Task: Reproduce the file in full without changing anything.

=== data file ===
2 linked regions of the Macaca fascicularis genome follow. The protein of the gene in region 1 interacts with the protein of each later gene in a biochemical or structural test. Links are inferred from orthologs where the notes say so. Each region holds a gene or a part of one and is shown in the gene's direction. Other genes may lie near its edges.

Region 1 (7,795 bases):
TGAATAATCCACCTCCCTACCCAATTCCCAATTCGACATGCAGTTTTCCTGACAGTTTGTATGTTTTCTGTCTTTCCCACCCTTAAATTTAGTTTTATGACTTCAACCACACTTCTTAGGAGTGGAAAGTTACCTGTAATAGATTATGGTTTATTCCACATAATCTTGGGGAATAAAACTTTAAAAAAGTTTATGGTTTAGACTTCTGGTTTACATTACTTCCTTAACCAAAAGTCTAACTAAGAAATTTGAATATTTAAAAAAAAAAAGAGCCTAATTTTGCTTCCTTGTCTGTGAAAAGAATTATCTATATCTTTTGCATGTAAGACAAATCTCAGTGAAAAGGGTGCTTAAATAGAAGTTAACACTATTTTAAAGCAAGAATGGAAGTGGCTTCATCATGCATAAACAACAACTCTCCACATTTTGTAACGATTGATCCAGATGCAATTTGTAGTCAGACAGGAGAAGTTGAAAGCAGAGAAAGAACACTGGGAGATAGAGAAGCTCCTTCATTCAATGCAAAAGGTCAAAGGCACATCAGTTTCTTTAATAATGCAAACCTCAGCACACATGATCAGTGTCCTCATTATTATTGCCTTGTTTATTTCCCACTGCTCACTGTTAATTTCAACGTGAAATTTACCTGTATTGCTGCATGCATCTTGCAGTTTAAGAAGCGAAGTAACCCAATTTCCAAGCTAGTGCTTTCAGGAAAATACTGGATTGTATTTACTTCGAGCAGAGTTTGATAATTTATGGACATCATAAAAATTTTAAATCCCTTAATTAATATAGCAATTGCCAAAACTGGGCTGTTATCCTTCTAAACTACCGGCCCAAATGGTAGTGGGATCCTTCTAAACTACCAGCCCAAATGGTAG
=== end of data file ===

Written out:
2 linked regions of the Macaca fascicularis genome follow. The protein of the gene in region 1 interacts with the protein of each later gene in a biochemical or structural test. Links are inferred from orthologs where the notes say so. Each region holds a gene or a part of one and is shown in the gene's direction. Other genes may lie near its edges.

Region 1 (7,795 bases):
TGAATAATCCACCTCCCTACCCAATTCCCAATTCGACATGCAGTTTTCCTGACAGTTTGTATGTTTTCTGTCTTTCCCACCCTTAAATTTAGTTTTATGACTTCAACCACACTTCTTAGGAGTGGAAAGTTACCTGTAATAGATTATGGTTTATTCCACATAATCTTGGGGAATAAAACTTTAAAAAAGTTTATGGTTTAGACTTCTGGTTTACATTACTTCCTTAACCAAAAGTCTAACTAAGAAATTTGAATATTTAAAAAAAAAAAGAGCCTAATTTTGCTTCCTTGTCTGTGAAAAGAATTATCTATATCTTTTGCATGTAAGACAAATCTCAGTGAAAAGGGTGCTTAAATAGAAGTTAACACTATTTTAAAGCAAGAATGGAAGTGGCTTCATCATGCATAAACAACAACTCTCCACATTTTGTAACGATTGATCCAGATGCAATTTGTAGTCAGACAGGAGAAGTTGAAAGCAGAGAAAGAACACTGGGAGATAGAGAAGCTCCTTCATTCAATGCAAAAGGTCAAAGGCACATCAGTTTCTTTAATAATGCAAACCTCAGCACACATGATCAGTGTCCTCATTATTATTGCCTTGTTTATTTCCCACTGCTCACTGTTAATTTCAACGTGAAATTTACCTGTATTGCTGCATGCATCTTGCAGTTTAAGAAGCGAAGTAACCCAATTTCCAAGCTAGTGCTTTCAGGAAAATACTGGATTGTATTTACTTCGAGCAGAGTTTGATAATTTATGGACATCATAAAAATTTTAAATCCCTTAATTAATATAGCAATTGCCAAAACTGGGCTGTTATCCTTCTAAACTACCGGCCCAAATGGTAGTGGGATCCTTCTAAACTACCAGCCCAAATGGTAG